The United States government has a commitment to take care of its military veterans. In case you haven’t heard, however, there’s a scandal rocking the Veterans Administration.
A recent investigation by CNN revealed that some VA medical centers created secret patient lists in order to delay treatment and give the appearance that the facilities were more efficient than they really were.
Unfortunately, many of these veterans died as a result.
Soon after this news broke, a clerk at the Phoenix VA hospital came forward to reveal that the VA reclassified deceased veterans as alive to make the number of dead appear much lower.
Oklahoma Senator Tom Coburn, a medical doctor, stated, “Over the past decade, more than 1,000 veterans may have died as a result of VA malfeasance.”
CNN obtained an e-mail written by an employee at a Wyoming VA clinic that stated staff was instructed to "game the system" to make the clinic appear more efficient.
Last month, the results of an audit by the Inspector General showed that 57,000 patients were still waiting for their first appointments.
Perhaps the most disturbing finding, however, revealed that 13% of VA schedulers were instructed to falsify appointment request dates to give the impression that wait times were shorter than they actually were.
The report described this activity as a “systemic problem nationwide.” It indicated that official VA reports showed a sampling of 226 patients had waited just 24 days on average for their first primary care appointments, but the actual average was 115 days.
In addition, at least 1,700 veterans were never scheduled for medical appointments or were placed on a waiting list at the Phoenix VA.
It’s also been reported that 700 veterans have been placed on a primary care waiting lists for doctor appointments at the Pittsburgh VA center, with some waiting since 2012.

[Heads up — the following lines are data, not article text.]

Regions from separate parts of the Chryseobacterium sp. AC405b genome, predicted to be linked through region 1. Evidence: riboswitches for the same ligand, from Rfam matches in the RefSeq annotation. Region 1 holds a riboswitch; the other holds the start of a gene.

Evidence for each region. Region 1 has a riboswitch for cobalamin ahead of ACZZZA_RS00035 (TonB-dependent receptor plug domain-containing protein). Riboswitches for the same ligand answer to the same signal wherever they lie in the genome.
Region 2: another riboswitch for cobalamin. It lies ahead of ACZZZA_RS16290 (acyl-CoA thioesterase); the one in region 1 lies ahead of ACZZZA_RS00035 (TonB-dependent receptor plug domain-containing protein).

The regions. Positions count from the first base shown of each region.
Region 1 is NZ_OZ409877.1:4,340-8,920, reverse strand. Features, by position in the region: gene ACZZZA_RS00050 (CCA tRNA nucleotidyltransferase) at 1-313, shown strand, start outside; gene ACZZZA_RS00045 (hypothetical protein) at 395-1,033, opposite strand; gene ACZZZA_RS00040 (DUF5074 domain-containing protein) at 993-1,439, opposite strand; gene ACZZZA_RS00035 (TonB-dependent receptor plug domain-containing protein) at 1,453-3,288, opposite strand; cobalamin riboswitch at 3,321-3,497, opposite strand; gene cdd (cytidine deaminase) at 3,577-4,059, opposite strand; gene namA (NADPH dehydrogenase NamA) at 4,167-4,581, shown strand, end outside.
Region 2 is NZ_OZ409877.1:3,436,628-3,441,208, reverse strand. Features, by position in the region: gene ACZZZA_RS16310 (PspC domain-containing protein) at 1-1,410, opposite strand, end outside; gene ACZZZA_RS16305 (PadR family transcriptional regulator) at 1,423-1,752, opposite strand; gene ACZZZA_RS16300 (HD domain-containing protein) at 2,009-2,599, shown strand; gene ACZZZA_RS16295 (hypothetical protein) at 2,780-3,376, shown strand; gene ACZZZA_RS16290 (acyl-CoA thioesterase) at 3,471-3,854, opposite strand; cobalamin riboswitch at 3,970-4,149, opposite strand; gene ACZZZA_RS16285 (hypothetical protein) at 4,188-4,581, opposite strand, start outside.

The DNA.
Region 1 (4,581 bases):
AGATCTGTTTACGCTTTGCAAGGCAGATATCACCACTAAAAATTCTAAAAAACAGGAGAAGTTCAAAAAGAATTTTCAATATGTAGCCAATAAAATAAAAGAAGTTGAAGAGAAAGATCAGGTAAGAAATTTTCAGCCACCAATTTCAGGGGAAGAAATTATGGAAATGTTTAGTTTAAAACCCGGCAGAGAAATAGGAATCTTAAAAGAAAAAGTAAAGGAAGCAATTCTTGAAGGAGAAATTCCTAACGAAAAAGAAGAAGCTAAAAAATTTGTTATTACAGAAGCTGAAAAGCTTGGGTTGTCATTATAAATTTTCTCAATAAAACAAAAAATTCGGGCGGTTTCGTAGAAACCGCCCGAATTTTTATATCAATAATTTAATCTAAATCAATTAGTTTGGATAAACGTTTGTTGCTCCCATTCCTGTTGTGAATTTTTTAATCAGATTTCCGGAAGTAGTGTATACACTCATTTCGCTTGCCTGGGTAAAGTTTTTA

These falsified wait times were used to determine employee bonuses.
There have been calls for a criminal prosecution but so far the Justice Department has yet to launch an investigation.
Equally disturbing is a report from the Miami Herald that states that executive physician for the Miami VA, Vincent DeGennaro is banned from practicing medicine in New York because of a disciplinary incident where a patient died under his care.
Prohibited from practicing medicine on the public in New York, he’s been hired to practice medicine on veterans in Florida.
In addition, a spokesman for the LA County Morgue said that there had been about 60 probable veterans at the morgue who had awaited burial for about a year as a result of personnel changes in the VA office and stringent identification and eligibility processes required by the VA.
The VA claims that they were never notified the bodies were ready for burial. Perhaps even more shocking is the story of Vietnam veteran Doug Chase.
He was diagnosed in 2011 with a brain tumor. He requested treatment at the VA hospital in Bedford, MA but died four months later, while still waiting for a response.
His wife then applied for VA funeral benefits, which were promptly denied because Mr. Chase was never actually treated at a VA facility.
Then, almost two years after his death, his widow received a letter from the VA stating that her husband was finally approved for treatment and could make an appointment if he so desired.
Shockingly the letter said the VA was “committed to providing primary care in a timely manner” and then asked for a “prompt response.” The VA has since apologized to Mr. Chase’s family.  
The series of scandals has cost VA Director Eric Shinseki his job. If the director of the VA is “shocked” that such behavior is occurring under his watch shouldn’t that make us hesitant to hand over the reins of our own medical treatment to the federal government?
To be sure, the VA has done a lot of good for a lot of veterans, but large government run healthcare can never be as efficient as private health care.
The more we travel down the road of socialized medicine, the more these types of things will happen.
If the government will treat its military veterans this way, imagine how it will treat the rest of us.